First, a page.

Small Cap Stocks vs. Large Cap Stocks: An Overview
Historically, market capitalization, defined as the value of all outstanding shares of a corporation, has an inverse or opposite relationship to both risk and return. On average, large-cap corporations—those with market capitalizations of US$10 billion and greater—tend to grow more slowly than mid-cap companies. Mid-cap companies are those with capitalization between $2 and $10 billion, while small-cap corporations have between $300 million and $2 billion. These definitions of large cap and small cap differ slightly between the brokerage houses, and the dividing lines have shifted over time. The differing definitions are relatively superficial and only matter for the companies that are on the borderlines.
Understanding Small vs. Big-Cap Stocks
Small Cap Stocks
Small cap stocks have fewer publicly-traded shares than mid or large-cap companies. As mentioned earlier, these businesses have between $300 million and $2 billion of the total dollar value of all outstanding shares—those held by investors, institutional investors, and company insiders.
Smaller businesses will float smaller offerings of shares. So, these stocks may be thinly traded and it may take longer for their transactions to finalize. However, the small-cap marketplace is one place where the individual investor has an advantage over institutional investors. Since they buy large blocks of stocks, institutional investors do not involve themselves as frequently in small-cap offerings. If they did, they would find themselves owning controlling portions of these smaller businesses.
Lack of liquidity remains a struggle for small-cap stocks, especially for investors who take pride in building their portfolios on diversification. This difference has two effects:
- Small cap investors may struggle to offload shares. When there is less liquidity in a marketplace, an investor may find it takes longer to buy or sell a particular holding with little daily trading volume.
- The managers of small-cap funds close their funds to new investors at lower assets under management (AUM) thresholds.
Volatility struck small caps in late 2018, although this is not a new phenomenon. Small cap stocks did well in the first three quarters of 2018, entering September of that year with the Russell 2000 index up 13.4% compared to 8.5% for the S&P 500. Between 1980 and 2015, small caps averaged 11.24% annual growth in the face of rising interest rates, easily outpacing midcaps at 8.59% and large caps at 8.00%. In the first weeks of 2019, the Russell 2000 led the market by 7% to the S&P 500’s 3.7%.
Lack of liquidity remains a struggle for small caps, especially for investors who take pride in building their portfolios on diversification.
Large Cap Stocks
Large-cap stocks—also known as big caps—are shares that trade for corporations with a market capitalization of $10 billion or more. Large-cap stocks tend to be less volatile during rough markets as investors fly to quality and stability and become more risk-averse. These companies comprise over 90% of the American equities marketplace and include names such as mobile communications giant Apple (AAPL), multinational conglomerate Berkshire Hathaway (BRK.A), and oil and gas colossus Exxon Mobil (XOM). Many indices and benchmarks follow large-cap companies such as the Dow Jones Industrial Average (DJIA) and the Standard and Poor's 500 (S&P 500).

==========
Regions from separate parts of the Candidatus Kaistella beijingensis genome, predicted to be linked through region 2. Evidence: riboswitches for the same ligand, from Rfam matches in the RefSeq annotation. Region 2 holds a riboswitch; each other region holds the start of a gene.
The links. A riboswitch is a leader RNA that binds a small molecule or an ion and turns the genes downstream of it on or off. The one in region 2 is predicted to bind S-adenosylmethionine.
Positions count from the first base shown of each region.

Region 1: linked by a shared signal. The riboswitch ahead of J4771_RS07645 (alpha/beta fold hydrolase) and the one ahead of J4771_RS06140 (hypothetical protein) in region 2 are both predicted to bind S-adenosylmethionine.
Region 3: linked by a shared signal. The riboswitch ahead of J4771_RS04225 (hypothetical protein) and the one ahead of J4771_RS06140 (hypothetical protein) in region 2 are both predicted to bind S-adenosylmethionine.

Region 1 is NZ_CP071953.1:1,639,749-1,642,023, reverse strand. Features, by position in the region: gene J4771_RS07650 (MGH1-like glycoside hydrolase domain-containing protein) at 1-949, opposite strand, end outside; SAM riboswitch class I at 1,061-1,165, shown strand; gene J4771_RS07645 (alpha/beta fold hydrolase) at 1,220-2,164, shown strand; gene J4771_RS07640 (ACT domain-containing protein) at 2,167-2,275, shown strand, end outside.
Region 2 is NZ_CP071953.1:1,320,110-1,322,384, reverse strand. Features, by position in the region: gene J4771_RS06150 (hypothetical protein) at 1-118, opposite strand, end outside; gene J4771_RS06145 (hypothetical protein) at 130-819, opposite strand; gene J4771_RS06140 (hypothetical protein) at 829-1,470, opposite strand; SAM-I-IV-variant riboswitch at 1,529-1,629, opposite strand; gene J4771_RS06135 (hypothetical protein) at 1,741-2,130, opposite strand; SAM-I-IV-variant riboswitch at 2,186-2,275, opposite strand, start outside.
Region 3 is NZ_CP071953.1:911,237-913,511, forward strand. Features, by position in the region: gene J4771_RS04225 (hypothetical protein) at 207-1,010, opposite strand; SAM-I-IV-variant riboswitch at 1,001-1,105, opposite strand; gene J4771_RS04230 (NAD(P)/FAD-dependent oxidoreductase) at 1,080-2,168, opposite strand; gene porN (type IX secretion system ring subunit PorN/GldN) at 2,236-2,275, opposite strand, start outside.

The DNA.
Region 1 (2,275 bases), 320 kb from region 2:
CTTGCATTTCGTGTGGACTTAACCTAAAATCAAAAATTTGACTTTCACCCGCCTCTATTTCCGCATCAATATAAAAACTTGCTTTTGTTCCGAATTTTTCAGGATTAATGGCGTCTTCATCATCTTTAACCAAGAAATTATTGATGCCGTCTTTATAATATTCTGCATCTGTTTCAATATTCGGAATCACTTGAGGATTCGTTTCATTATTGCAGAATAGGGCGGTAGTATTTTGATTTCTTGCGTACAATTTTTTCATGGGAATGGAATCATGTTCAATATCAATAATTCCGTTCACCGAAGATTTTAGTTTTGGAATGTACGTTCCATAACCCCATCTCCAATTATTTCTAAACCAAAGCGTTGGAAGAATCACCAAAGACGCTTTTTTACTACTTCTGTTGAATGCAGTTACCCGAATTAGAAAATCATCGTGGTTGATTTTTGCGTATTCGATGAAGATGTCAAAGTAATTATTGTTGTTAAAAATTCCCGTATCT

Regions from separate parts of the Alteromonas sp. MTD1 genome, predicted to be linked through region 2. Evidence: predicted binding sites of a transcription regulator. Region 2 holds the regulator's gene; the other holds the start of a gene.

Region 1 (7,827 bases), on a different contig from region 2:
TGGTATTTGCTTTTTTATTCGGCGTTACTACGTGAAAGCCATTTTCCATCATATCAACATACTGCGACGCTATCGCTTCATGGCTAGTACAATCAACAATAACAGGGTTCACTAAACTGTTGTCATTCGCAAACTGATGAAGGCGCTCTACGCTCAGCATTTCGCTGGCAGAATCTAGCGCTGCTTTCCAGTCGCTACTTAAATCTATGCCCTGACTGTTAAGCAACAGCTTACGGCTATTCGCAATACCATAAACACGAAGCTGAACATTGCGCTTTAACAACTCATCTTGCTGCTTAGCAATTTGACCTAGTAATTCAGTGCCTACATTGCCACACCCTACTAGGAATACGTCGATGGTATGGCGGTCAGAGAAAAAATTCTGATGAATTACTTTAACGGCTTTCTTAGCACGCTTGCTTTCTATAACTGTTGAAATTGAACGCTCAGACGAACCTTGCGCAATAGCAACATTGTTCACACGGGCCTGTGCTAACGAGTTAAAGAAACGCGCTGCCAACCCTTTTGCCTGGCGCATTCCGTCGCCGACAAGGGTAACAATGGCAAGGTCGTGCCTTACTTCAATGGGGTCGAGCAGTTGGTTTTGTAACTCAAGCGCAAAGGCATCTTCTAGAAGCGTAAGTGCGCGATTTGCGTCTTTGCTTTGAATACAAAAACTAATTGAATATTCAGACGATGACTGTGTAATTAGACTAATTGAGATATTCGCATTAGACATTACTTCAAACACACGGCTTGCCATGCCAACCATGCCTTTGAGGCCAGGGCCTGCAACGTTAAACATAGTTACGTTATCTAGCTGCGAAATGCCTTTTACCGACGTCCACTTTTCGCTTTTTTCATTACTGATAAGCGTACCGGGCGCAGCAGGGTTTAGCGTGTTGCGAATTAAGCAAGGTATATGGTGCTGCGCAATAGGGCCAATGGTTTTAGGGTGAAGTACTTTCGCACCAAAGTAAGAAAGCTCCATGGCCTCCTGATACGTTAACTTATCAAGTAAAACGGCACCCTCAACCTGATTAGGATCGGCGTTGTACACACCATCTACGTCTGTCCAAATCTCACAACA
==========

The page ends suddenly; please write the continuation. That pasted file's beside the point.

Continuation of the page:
There is a decided advantage for large caps in terms of liquidity and research coverage. Large-cap offerings have a strong following, and there is an abundance of company financials, independent research, and market data available for investors to review. Additionally, large caps tend to operate with more market efficiency—trading at prices that reflect the underlying company—also, they trade at higher volumes than their smaller cousins.
Despite its struggles, the earnings growth for the S&P 500 remains positive for the first quarter of 2019, with earnings outlooks for the end of the year totaling $154.67 per share. In early 2019, the S&P 500 experienced a breadth thrust—a market momentum indicator—in which more than 85% of the NYSE stocks advance within two-weeks.
This momentum phenomenon historically signals an upswing in the market. In 1987, 2009, 2011, and 2016, it represented a prime buying opportunity for short-hold investors wishing to realize short term gains. However, in 2008, the breadth thrust was followed by a steep decline in the market some months after its occurrence in late March. Nevertheless, there are reasons to be optimistic when it comes to large caps.
It would be more precise to say there are reasons to be optimistic with large caps relative to other domestic stock sizes. Small caps are more affordable than large caps, but volatility in these markets points to large-cap leadership in 2019.
What is perhaps most encouraging is the fact that large technology companies cemented their status as valuation and earnings champions, even as domestic markets plodded. As investors look for comfort and quality in 2019, expect large caps to receive an even larger share of attention than usual.
- Large-cap corporations, or those with larger market capitalizations of $10 billion or more, tend to grow more slowly than small caps between $250 million and $2 billion.
- Large caps tend to be less volatile during rough markets as investors fly to quality and become more risk-averse.
- Small caps and midcaps are more affordable than large caps, but volatility in these markets points to large-cap leadership in 2019.